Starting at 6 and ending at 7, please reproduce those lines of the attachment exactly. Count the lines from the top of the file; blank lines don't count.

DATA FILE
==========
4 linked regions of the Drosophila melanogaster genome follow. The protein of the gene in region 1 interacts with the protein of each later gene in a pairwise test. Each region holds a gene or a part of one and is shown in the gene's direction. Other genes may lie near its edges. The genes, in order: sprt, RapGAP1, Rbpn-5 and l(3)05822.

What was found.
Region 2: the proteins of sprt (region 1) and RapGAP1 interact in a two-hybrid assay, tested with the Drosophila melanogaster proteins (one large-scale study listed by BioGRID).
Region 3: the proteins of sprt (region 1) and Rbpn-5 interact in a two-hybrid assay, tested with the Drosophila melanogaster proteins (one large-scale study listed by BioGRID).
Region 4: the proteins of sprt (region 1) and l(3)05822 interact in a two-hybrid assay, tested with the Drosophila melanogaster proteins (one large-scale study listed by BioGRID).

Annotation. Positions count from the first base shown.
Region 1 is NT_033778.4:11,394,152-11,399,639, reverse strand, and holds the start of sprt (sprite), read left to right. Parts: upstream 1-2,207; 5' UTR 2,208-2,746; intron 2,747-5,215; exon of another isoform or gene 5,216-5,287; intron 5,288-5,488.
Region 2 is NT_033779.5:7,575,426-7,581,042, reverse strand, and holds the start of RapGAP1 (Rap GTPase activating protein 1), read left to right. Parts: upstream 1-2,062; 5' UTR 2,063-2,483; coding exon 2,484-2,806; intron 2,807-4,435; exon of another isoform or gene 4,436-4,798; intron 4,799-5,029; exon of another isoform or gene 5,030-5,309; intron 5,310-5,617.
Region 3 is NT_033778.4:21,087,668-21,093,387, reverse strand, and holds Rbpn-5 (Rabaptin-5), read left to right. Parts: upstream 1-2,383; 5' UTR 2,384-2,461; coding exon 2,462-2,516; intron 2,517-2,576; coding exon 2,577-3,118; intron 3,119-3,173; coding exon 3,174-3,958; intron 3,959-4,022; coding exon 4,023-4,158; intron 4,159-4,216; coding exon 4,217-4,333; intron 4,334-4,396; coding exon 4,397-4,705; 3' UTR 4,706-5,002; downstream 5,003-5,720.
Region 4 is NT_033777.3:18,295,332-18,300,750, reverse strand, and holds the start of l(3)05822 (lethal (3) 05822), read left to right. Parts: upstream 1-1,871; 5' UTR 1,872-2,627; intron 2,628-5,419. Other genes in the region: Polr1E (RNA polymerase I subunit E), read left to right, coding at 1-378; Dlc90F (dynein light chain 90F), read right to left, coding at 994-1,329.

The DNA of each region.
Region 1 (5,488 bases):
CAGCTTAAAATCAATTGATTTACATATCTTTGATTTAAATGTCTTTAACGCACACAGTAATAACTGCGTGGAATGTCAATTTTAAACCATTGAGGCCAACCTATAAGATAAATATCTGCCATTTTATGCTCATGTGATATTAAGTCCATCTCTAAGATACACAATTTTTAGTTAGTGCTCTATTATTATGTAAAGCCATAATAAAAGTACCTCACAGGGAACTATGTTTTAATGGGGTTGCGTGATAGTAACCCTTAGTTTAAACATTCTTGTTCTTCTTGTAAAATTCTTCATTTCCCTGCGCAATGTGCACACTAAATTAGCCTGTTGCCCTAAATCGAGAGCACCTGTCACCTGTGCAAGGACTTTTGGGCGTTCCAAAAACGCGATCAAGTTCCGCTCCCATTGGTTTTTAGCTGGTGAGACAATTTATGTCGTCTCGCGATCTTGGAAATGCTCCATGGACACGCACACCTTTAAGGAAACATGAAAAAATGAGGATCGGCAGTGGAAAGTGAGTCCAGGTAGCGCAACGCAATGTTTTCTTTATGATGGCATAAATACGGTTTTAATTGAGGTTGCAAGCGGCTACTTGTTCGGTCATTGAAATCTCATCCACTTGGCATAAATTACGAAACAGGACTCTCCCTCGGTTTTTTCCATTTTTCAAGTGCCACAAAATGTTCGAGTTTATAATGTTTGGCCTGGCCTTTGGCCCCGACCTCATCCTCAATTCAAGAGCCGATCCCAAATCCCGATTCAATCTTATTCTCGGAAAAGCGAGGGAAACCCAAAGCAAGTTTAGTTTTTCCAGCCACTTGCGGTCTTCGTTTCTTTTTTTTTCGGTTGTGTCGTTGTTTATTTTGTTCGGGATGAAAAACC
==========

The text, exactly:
Annotation. Positions count from the first base shown.
Region 1 is NT_033778.4:11,394,152-11,399,639, reverse strand, and holds the start of sprt (sprite), read left to right. Parts: upstream 1-2,207; 5' UTR 2,208-2,746; intron 2,747-5,215; exon of another isoform or gene 5,216-5,287; intron 5,288-5,488.